It is agreed amongst professionals and experts that the invasive plant Japanese knotweed can cause problems to homes and properties as a result of its ability to grow and spread at an alarming rate. But can Japanese knotweed cause subsidence? Taylor Total Weed Control is here to help you find out!
Before we can look into whether knotweed can cause subsidence, we must first try to understand what subsidence means. According to the Cambridge Dictionary, the term subsidence means 'the process by which land or buildings sink to a lower level'. Therefore, the understanding is whether Japanese knotweed possesses the ability to cause lands or buildings to sink, leading to extreme structural damage.
Many varying opinions exist on this topic, with some arguing that knotweed does cause subsidence and some arguing that it doesn't. We're here to offer our professional opinion on the matter to try and answer the questions as best we can as well as letting you know how Taylor Total Weed Control can help if you've spotted knotweed on or near your property and are worried about the potential damage it can cause.
You probably already know that Japanese knotweed is a big problem here in the UK. But can this invasive plant species be found all over Great Britain, or is its growth concentrated in specific areas?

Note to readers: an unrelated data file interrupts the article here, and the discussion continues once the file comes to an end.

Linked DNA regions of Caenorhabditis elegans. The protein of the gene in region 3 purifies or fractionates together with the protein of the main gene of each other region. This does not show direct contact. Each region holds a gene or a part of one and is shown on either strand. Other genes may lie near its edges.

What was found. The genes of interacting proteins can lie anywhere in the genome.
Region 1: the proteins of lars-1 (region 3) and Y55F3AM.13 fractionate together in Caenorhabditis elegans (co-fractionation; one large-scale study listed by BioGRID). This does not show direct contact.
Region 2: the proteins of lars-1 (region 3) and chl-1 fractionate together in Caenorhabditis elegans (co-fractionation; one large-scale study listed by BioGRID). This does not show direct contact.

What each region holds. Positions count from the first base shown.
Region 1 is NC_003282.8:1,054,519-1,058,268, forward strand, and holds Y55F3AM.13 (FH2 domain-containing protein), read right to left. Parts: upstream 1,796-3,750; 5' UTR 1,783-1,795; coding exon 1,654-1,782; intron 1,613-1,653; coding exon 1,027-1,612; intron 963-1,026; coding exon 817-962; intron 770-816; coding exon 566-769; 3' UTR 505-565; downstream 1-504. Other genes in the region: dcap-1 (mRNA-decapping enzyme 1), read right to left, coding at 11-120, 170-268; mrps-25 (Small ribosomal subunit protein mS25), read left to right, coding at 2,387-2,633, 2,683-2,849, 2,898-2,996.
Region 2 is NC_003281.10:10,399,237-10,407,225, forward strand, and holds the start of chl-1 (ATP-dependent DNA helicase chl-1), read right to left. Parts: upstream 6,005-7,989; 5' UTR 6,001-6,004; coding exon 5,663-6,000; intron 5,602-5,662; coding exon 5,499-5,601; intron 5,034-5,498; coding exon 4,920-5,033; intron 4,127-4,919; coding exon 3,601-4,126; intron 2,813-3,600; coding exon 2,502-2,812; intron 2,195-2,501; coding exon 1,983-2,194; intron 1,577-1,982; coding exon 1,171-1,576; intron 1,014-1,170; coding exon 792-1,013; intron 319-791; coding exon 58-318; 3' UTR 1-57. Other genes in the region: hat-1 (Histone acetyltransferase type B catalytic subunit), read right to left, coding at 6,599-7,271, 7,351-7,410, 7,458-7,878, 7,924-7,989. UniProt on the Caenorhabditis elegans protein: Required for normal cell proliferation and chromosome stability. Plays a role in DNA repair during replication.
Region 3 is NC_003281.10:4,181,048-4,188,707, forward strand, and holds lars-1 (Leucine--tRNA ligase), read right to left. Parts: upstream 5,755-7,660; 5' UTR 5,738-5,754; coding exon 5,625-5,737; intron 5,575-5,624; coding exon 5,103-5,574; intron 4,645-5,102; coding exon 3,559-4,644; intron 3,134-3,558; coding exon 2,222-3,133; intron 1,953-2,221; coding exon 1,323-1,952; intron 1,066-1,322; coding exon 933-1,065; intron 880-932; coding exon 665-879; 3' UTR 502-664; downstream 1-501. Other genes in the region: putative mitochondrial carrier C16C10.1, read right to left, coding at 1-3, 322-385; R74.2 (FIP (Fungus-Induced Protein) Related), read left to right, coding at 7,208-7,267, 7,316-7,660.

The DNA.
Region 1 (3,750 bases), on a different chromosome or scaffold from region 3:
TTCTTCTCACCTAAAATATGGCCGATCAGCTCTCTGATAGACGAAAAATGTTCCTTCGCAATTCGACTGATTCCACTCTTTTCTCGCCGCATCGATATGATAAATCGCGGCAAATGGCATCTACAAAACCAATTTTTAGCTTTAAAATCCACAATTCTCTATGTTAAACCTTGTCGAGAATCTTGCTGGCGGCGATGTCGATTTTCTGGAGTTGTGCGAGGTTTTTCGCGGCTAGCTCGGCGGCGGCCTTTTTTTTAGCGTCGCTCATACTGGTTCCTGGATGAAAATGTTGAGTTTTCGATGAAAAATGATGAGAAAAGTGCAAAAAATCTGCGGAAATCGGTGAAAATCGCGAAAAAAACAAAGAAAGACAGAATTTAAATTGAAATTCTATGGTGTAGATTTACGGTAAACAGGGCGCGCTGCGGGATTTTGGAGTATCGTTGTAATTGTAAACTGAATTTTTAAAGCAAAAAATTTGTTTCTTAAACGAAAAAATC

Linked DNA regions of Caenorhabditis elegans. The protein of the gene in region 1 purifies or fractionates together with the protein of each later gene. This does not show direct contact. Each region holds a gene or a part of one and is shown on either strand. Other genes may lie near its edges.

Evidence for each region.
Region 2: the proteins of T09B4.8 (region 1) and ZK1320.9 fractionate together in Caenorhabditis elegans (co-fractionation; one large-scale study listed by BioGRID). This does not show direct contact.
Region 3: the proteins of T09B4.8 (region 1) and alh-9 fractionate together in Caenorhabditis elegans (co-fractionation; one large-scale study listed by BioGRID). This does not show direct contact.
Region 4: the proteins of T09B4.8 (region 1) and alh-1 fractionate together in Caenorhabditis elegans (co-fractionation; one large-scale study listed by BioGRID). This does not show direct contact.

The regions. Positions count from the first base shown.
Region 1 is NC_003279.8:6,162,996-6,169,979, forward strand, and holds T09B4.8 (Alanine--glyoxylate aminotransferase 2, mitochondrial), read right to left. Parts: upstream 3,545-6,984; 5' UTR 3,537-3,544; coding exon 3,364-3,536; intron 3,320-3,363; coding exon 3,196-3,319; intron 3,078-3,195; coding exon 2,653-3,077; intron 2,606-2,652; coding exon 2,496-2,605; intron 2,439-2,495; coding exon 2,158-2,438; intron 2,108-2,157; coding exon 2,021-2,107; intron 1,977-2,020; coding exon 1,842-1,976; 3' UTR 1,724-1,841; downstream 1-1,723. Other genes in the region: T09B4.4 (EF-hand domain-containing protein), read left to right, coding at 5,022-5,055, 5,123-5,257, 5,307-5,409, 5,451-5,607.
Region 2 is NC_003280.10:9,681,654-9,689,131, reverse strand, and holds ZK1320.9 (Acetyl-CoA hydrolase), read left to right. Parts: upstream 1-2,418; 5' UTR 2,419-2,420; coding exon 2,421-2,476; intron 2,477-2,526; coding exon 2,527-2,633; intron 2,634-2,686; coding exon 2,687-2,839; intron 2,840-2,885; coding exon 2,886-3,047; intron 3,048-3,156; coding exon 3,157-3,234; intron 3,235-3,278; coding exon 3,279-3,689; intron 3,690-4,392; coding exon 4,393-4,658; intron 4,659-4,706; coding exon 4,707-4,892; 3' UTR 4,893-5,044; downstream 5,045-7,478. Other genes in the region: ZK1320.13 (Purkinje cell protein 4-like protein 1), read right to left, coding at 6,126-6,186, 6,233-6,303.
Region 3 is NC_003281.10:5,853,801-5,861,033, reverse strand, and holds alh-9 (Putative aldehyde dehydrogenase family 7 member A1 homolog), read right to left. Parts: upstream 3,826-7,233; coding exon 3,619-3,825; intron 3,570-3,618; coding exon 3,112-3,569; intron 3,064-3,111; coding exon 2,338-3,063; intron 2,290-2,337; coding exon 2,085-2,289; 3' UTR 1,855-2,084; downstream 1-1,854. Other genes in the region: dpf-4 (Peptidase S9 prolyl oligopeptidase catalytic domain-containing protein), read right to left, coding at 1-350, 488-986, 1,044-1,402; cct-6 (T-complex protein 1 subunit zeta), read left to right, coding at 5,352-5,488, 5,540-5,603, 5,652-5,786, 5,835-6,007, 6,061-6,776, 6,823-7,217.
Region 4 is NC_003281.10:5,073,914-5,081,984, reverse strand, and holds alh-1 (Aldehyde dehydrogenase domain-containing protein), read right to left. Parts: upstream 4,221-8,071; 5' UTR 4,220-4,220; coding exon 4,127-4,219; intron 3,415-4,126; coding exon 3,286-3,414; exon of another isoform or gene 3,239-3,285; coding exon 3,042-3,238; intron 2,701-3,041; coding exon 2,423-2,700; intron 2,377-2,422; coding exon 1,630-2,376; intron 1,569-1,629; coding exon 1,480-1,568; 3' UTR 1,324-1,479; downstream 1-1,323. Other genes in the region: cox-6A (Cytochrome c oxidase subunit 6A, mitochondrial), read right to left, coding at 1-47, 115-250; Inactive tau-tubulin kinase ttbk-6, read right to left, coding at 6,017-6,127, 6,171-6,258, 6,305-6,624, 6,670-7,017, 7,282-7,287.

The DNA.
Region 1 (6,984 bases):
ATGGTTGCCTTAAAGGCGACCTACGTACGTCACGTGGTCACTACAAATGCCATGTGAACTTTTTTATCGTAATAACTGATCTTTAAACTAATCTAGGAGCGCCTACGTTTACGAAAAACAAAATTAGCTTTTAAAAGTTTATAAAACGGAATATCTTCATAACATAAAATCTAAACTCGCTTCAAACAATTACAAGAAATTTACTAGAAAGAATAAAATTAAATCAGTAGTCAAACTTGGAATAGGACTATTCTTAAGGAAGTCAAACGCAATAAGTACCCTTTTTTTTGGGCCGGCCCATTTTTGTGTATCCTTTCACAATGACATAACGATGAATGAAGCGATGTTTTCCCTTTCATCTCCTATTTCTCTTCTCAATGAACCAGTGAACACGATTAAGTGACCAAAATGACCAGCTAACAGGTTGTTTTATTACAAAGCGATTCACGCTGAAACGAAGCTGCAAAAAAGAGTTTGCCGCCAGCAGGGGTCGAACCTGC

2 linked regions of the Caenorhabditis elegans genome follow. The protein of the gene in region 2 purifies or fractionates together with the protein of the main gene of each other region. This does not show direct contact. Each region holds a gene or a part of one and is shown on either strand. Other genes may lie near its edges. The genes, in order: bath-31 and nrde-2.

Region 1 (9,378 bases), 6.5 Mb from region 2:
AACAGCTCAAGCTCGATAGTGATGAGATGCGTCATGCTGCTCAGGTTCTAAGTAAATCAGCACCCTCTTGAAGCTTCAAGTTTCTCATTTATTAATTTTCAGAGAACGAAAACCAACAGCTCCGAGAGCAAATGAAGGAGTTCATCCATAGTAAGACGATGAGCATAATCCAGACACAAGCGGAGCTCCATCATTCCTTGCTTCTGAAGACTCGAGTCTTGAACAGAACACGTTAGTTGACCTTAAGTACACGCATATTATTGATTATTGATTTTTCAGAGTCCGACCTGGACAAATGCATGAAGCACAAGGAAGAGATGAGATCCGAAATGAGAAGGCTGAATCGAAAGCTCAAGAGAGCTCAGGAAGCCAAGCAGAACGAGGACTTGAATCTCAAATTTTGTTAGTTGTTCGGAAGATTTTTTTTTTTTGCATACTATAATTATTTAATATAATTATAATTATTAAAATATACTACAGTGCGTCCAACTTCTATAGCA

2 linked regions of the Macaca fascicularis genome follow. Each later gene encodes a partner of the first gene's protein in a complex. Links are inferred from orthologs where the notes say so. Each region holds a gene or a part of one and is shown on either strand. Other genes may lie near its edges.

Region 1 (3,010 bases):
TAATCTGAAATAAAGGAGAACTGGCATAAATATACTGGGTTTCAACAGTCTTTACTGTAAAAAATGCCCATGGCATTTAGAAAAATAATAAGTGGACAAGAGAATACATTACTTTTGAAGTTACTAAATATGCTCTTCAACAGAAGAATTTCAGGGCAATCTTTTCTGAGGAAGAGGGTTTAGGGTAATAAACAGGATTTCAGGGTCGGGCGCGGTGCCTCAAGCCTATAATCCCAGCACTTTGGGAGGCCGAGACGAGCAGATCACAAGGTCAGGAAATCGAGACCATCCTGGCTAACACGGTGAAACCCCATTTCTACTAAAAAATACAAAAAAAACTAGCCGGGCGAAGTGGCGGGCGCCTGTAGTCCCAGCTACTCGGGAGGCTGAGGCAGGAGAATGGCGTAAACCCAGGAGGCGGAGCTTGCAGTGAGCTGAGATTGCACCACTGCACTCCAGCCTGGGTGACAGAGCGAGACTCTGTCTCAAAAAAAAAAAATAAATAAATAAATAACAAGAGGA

Photo by dankogreen (Flickr)
According to gardenorganic.org.uk, Japanese knotweed was initially "most prevalent in South Wales, perhaps due to the moist climate, but it is now widespread throughout the UK". As we mentioned in a previous blog post, South Wales is still - to this day - one of the UK's key Japanese knotweed hotspots, alongside cities like London and Bristol.
Japanese Knotweed Removal in South Wales >>
The term "invasive species" may not sound very threatening, but these invaders, both large and small, can and do have devastating effects on wildlife and communities across the world.
Invasive species are one of the most threatening problems to native wildlife, with approximately 42% of endangered species at risk as a result of invasive species. Endangered species aren't the only things that are at risk due to invasive species, however, with economies and human health also susceptible to feel the effects. The impact that invasive species have on our natural ecosystems and economy cost billions each and every year, with many of our recreational, agricultural and commercial activities heavily reliant on healthy native ecosystems.
Salt is very versatile - it can make virtually any meal taste better - but sadly, there are some problems that salt can't solve.
You may have heard that salt can be used to kill garden weeds, and there is some truth to that. Applying salt to an unwanted plant can cause the plant to dehydrate and ultimately die.
But should you actually try this? The RHS don't recommend it: "The use of bleach or salt to kill weed on paths and drives is strongly discouraged, as this can cause pollution and damage plants."